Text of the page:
Not many spices have a website. It's hard to find quotes from chefs about how great coriander is. For the most part, spices just aren't considered that sexy.
Black garlic, on the other hand, has all these things. It doesn't just have one website; it has several, each devoted to heaping praise from chefs and home cooks on a supposed "superfood" and streamlining a mail-order sale. It's a spice with a PR staff, and like an indy band featured in a car commercial, it's transitioned from obscure stinky allium to fancy "it" ingredient very quickly.
After reading so much hype, I approached black garlic with some trepidation lest the good press exceed its actual value. And while I think BlackGarlic.com's slogan "garlic just got better" might be a little over the top, this is a spice that rewards playfulness in the kitchen and offers plenty of opportunities to change up some old standard recipes.
What is the stuff? It's simply garlic that's been left to ferment for about a month until the cloves turn soft, gummy, and black and the papery exterior withers and browns. The details of the process are a trade secret, but involve careful regulation of heat and humidity to keep the garlic aged, rather than, well, rotten. The result is a clove with the sweetness and texture of roasted garlic and a funky, fermented twang reminiscent of molasses and kimchi. The cloves can be eaten raw and have none of the sulfurous bite of unfermented garlic.
The black garlic PR team says you can use it wherever you'd use plain garlic, but those recipes can get a little Mad Lib for my tastes. I prefer it in applications where black garlic's unique qualities can shine through. It's great raw or puréed for salads and dips, where raw garlic would overwhelm everything else. Its complex sweetness beats the pants off roasted garlic, making an interesting and time-saving alternative to spreads and mashed dishes.
But I've found black garlic is at its best when you embrace its funk. Think kimchi, stinky cheese, and fish sauce. Then pair black garlic with it for an incredibly complex fermented kick. These types of dishes, such as a cheese spread, kimchi fried rice, or Thai curry, are best made a while before serving, as black garlic needs time to weave its flavor into other ingredients. Don't worry about your food tasting too harsh to eat;rblack garlic smells stronger than it tastes and is sweet enough to balance itself out.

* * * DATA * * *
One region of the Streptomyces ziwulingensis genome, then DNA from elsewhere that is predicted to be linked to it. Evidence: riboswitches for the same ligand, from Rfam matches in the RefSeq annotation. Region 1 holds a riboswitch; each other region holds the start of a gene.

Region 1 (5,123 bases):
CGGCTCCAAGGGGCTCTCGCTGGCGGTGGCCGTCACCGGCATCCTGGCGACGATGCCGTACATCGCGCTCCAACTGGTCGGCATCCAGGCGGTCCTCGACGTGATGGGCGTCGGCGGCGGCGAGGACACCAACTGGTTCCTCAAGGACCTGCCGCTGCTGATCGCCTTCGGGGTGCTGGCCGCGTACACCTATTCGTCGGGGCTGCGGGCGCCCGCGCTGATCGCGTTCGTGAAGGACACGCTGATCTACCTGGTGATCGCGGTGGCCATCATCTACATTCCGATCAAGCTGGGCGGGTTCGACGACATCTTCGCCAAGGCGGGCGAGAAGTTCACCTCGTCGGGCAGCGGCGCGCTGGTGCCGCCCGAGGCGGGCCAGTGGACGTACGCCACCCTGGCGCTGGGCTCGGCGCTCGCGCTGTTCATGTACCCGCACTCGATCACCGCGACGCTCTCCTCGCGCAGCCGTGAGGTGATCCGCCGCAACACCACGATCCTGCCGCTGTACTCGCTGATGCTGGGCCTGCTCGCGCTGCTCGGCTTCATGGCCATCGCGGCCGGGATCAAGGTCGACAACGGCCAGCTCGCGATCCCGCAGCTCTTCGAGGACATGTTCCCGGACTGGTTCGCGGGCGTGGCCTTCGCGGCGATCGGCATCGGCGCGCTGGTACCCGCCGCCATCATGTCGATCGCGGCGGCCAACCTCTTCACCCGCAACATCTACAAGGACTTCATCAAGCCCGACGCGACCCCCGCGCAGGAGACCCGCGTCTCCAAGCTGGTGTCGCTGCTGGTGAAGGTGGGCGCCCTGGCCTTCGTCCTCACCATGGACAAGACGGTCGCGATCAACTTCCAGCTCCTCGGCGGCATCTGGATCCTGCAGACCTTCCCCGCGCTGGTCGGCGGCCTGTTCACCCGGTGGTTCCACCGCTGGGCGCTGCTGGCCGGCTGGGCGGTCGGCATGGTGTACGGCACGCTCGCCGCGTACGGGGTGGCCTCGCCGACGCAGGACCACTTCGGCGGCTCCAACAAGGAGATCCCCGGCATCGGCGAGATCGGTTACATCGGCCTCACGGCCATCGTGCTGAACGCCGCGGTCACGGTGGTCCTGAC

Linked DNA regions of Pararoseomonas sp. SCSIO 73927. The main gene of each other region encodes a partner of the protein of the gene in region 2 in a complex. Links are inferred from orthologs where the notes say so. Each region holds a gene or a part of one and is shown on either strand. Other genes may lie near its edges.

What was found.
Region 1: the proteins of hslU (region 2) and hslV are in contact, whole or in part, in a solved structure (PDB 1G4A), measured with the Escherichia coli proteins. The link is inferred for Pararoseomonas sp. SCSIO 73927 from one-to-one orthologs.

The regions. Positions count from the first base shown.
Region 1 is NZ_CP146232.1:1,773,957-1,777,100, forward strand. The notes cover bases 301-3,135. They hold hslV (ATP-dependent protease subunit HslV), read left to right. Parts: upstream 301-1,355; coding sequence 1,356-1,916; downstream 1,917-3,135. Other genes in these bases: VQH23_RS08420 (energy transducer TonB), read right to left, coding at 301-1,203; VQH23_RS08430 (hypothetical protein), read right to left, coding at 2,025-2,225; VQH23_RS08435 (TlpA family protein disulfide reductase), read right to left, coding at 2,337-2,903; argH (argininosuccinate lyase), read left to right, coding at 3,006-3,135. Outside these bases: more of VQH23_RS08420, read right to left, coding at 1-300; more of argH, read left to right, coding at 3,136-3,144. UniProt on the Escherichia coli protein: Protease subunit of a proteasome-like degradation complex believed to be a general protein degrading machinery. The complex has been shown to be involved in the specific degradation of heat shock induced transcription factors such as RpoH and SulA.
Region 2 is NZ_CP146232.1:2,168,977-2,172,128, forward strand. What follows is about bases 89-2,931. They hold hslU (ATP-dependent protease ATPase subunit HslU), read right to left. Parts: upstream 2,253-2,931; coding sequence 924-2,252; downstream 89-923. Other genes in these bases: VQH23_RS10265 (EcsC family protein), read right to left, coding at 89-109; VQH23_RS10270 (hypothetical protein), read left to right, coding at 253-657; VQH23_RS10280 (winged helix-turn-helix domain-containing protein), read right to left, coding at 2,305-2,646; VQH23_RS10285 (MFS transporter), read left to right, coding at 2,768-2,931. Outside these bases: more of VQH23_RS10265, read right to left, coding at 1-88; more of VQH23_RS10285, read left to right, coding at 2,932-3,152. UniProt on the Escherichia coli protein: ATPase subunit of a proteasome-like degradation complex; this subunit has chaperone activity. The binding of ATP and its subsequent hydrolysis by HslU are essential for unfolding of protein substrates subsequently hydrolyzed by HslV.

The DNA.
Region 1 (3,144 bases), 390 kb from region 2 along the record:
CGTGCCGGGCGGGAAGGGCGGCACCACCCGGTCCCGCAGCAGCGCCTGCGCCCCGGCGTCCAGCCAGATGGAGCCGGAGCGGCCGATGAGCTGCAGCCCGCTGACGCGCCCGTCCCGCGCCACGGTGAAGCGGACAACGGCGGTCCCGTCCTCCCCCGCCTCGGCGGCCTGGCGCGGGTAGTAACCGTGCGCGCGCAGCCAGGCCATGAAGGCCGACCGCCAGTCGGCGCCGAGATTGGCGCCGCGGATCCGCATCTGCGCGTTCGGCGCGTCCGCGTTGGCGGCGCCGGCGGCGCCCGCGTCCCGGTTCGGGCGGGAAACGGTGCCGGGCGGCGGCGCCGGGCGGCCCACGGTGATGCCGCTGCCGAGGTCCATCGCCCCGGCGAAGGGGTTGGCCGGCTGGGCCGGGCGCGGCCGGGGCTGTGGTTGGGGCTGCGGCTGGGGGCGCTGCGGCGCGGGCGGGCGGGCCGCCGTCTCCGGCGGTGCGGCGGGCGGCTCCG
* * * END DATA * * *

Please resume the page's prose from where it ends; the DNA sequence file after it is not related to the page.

Black also takes well to acids, which is why I like using it in sharp vinaigrettes to round out citrus or vinegar. Long-aged balsamic, while often best unmolested, is great infused with some black garlic. Besides drinking it by the shot while alone in your kitchen at 3 a.m. on a sleepless night (hey, this blog asked), you could could also drizzle some on your vanilla ice cream for a sweet-savory treat. No, really—black garlic is very sweet and small amounts can make desserts quite interesting, but probably best left to a garnish. With its gelatinous texture, I wouldn't be surprised to see someone make gummy bears out of it.
So is black garlic a miracle spice that'll kick white garlic out of your kitchen? No. I wouldn't want its fermented flavor interfering with my mirepoix, stews, or sautéed vegetables. And let's not even get started on its supposed "superfood" health claims. But it is an ingredient with a unique flavor and texture well-suited to plenty of culinary roles. It's a welcome addition to the allium family, one of nature's finest gifts to cuisine.
Where to find Black Garlic
You can find black garlic available in some well-stocked spice stores as well as those fancy websites for $2 to $2.50 a head (here and here respectively. You can also find whole, peeled cloves, pastes, and ready-made sauces on the internet.
About the author: Max Falkowitz is a proud native of Queens, New York. He'll do just about anything for a good cup of tea and enjoys long walks down the aisles of Chinese groceries.